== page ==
A play about a Jewish New York drag-queen might seem a rather obvious choice to perform during Mardi Gras 2013, however when you skim below the surface Torch Song Trilogy has more to offer than frills and feather boas. On entering the rehearsal space of the Torch Song cast, one is immediately struck by the camaraderie amongst the crew, despite their short time together. There is laughter and a torrent of jokes as the actors battle the sweltering heat to perform Fugue in a Nursery, the second play in Harvey Fierstein’s Torch Song Trilogy. The four actors present, Belinda Wollaston, Simon Corfield, Christian Willis, and Thom Jordan form a complicated love quadrangle in this second act, which has undoubtedly brought them closer, and is reflected in their ease and friendliness during our photo shoot.


All flippantness aside, director Stephen Colyer is particularly excited to be bringing this production back to Sydney, which, despite its highly comical elements, he insists is not all froth and bubble. Written in the 1970s, when homosexuality was still predominantly viewed with hostility and fear, this series of three plays was inspired by Fierstein’s life. The play won two Tony Awards for its Broadway production, with Fierstein in the lead role. 2013 marks the 30th anniversary of the play since these awards; as Wollaston points out, the theme of Mardi Gras 2013, ‘Generations of Love’ is a fitting introduction for this new generation of actors to perform the play about one man’s quest for love.


As the title suggests, these plays pursue the theme of a torch song, a relatively dated term, which simply means a sentimental love song, often of unrequited love. The script makes reference to the use of music, however these artistic choices are left up to the director. Colyer has chosen to go with a modern twist to the torch song category, and musical director Phil Scott has arranged a number of popular songs to fit the torch song category. For the first time, however, the music will be performed by the cast themselves, led by Belinda Wollaston bringing her considerable experience from her roles in musicals such as Mamma Mia! and Dr Zhivago. Whilst Torch Song is not a musical, music does play an essential role. Colyer claims the structure of each play is very different, with the first two being very experimental, “so the opportunity to use music creates lots of possibilities that are particular to each production.”


Yet whilst the torch song analogy undoubtedly refers to Arnold’s complicated love affairs, it also has a deeper meaning. According to Colyer, Arnold “has a vision of how he wants his life to be, and because he’s gay at that time [1970s] he’s led to believe that he’s not entitled to that vision, and the degree of self respect that he insists upon.” Arnold’s torch is his refusal to compromise this vision. Corfield, who plays Arnold, brings a delightful lightness and sparkle to the role, yet he insists Arnold’s drag career is more incidental to the character, rather than informing his personality. Corfield acknowledges that when playing the role of Arnold it is impossible to ignore Fierstein “because he’s such a wonderful force.” He watched interviews of Fierstein to see his timing, and New York Jewish sensibility, yet claims it is the “astoundingly beautiful writing” and comedy that really brings Arnold to life.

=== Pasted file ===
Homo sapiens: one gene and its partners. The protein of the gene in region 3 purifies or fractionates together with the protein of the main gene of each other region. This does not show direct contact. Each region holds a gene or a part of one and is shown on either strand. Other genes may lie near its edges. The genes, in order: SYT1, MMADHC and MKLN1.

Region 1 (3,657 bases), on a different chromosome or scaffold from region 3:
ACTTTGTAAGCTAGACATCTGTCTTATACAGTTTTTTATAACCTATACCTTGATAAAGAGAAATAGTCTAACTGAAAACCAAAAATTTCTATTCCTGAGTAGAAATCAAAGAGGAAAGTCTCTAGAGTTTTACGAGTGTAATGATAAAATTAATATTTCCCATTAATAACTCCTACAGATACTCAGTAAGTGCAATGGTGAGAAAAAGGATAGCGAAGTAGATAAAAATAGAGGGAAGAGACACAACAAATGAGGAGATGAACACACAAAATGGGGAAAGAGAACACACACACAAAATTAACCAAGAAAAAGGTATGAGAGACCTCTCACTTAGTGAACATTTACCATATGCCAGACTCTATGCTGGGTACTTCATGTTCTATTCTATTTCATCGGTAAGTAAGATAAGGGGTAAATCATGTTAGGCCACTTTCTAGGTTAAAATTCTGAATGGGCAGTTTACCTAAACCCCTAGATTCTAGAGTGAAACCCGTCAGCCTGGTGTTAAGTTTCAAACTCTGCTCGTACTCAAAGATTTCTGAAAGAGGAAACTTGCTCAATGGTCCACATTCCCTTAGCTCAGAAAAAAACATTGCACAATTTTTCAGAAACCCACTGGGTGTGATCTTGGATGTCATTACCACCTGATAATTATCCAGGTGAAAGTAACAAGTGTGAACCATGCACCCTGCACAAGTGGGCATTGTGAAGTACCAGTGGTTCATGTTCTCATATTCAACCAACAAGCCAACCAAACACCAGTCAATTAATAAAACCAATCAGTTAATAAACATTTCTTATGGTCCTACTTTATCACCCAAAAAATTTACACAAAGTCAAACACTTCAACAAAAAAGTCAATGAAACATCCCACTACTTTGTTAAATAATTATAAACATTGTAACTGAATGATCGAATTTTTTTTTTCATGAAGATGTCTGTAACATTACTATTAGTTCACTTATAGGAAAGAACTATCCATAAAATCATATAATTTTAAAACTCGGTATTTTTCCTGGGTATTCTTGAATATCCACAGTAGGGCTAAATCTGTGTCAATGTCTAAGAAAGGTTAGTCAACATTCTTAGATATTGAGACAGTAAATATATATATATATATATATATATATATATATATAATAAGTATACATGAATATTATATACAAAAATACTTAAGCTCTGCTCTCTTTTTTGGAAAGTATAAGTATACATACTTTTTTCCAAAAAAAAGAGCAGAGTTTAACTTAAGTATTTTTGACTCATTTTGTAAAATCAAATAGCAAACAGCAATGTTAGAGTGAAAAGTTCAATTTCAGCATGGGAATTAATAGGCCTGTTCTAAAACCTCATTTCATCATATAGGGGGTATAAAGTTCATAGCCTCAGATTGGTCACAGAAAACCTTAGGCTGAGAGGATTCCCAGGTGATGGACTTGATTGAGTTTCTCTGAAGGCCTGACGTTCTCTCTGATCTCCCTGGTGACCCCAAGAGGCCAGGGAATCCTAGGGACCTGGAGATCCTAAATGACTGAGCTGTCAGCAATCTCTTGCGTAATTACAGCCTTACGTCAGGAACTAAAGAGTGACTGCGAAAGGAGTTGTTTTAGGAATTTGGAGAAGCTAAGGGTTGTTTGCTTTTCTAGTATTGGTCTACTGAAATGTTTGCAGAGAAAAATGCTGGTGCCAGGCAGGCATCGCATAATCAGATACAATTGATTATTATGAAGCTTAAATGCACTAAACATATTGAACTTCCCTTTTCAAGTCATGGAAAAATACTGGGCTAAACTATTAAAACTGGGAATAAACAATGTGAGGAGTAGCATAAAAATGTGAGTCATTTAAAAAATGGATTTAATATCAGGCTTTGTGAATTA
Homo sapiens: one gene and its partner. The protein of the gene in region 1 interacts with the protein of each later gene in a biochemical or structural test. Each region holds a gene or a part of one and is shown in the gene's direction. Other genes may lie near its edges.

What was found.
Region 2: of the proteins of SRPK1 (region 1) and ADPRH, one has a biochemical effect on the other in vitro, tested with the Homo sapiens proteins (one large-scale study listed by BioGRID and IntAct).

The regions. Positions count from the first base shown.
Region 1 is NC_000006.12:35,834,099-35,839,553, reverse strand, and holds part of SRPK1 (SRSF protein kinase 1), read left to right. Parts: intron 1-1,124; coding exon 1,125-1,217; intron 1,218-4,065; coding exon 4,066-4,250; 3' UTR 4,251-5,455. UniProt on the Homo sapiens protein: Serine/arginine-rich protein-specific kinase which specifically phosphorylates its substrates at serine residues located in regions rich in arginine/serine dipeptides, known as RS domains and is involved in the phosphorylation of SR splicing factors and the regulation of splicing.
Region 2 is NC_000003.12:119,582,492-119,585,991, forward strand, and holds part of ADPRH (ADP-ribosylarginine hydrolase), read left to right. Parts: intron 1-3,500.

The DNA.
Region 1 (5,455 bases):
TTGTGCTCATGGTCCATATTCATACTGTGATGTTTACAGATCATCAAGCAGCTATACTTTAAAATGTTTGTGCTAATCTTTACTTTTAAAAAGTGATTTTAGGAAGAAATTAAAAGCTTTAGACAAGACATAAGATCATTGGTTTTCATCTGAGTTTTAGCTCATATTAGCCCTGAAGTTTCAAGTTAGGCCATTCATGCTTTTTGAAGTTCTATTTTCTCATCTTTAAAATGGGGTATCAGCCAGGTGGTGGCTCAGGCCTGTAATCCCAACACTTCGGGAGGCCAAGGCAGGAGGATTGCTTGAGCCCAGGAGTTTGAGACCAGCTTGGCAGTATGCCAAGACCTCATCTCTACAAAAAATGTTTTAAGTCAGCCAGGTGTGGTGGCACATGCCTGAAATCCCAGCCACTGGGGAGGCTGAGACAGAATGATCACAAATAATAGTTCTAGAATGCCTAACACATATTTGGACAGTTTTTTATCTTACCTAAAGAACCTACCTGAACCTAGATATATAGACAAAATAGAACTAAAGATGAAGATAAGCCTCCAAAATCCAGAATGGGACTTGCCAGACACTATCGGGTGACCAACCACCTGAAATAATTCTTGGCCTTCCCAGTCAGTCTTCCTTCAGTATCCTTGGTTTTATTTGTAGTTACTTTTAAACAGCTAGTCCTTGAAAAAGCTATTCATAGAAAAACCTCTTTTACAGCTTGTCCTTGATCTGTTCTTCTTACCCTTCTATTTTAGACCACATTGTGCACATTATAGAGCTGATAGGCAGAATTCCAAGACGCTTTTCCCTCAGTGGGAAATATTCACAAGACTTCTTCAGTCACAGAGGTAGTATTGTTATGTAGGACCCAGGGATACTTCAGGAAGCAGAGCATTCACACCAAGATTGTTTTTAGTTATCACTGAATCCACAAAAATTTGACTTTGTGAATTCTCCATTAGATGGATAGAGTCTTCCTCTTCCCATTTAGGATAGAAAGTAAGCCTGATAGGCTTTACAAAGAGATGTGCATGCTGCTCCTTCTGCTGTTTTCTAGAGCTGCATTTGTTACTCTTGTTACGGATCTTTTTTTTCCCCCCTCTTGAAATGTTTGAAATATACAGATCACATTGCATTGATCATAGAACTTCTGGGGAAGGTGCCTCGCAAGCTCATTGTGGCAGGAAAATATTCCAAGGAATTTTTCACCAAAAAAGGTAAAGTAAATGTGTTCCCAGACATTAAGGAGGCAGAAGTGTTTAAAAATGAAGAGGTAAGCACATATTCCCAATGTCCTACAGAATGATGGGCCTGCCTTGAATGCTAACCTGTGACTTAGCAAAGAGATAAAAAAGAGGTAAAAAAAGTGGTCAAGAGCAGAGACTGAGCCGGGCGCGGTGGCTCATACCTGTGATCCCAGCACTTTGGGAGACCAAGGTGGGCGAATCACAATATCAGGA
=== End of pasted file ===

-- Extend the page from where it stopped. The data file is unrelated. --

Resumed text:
Amanda Muggleton, Christian Willis, Simon Corfield, Mathew Verevis, Belinda Wollaston, and Thom Jordan.  Photo by Tom Ferguson.

 


The third play, Widows and Children First confronts the issue of gay parenting, when Arnold decides to adopt a son. As Colyer points out, it’s incredibly ahead of its time. “Back 30 years ago there weren’t really that many gay people who were that interested in parenting, because the Gay Rights Movement had more pressing issues… it’s only now that they’re actually becoming relevant.” The culmination in a domestic drama reveals the subtleties with which Fierstein has woven Arnold’s story. Colyer explains the play’s arc, declaring from the beginning the audience is confronted with a character who would have been considered “gay in the extreme, because he’s not only gay, he’s a drag queen.” The second play gently draws comparisons between the gay and straight characters, all inhabiting the same bed in an Absurdist drama. What becomes evident is that the issues faced by homosexual couples are similar to those faced by heterosexual couples.


So by the time it comes to the third play, where Arnold is having very painful issues with his mother, Colyer says “I think the audience totally can relate to this guy, and they recognise that he’s having the same struggles with trying to find his soul mate, with trying to sort out the parent/child dynamic that everybody has.”


Torch Song Trilogy is being performed at Theatre 19, Darlinghurst Theatre, 19 Greenknowe Ave, Potts Point. Previews February 1-3, Season February 6 – March 3. For booking enquiries please visit www.darlinghursttheatre.com/theatre19 or call 02 8356 9987.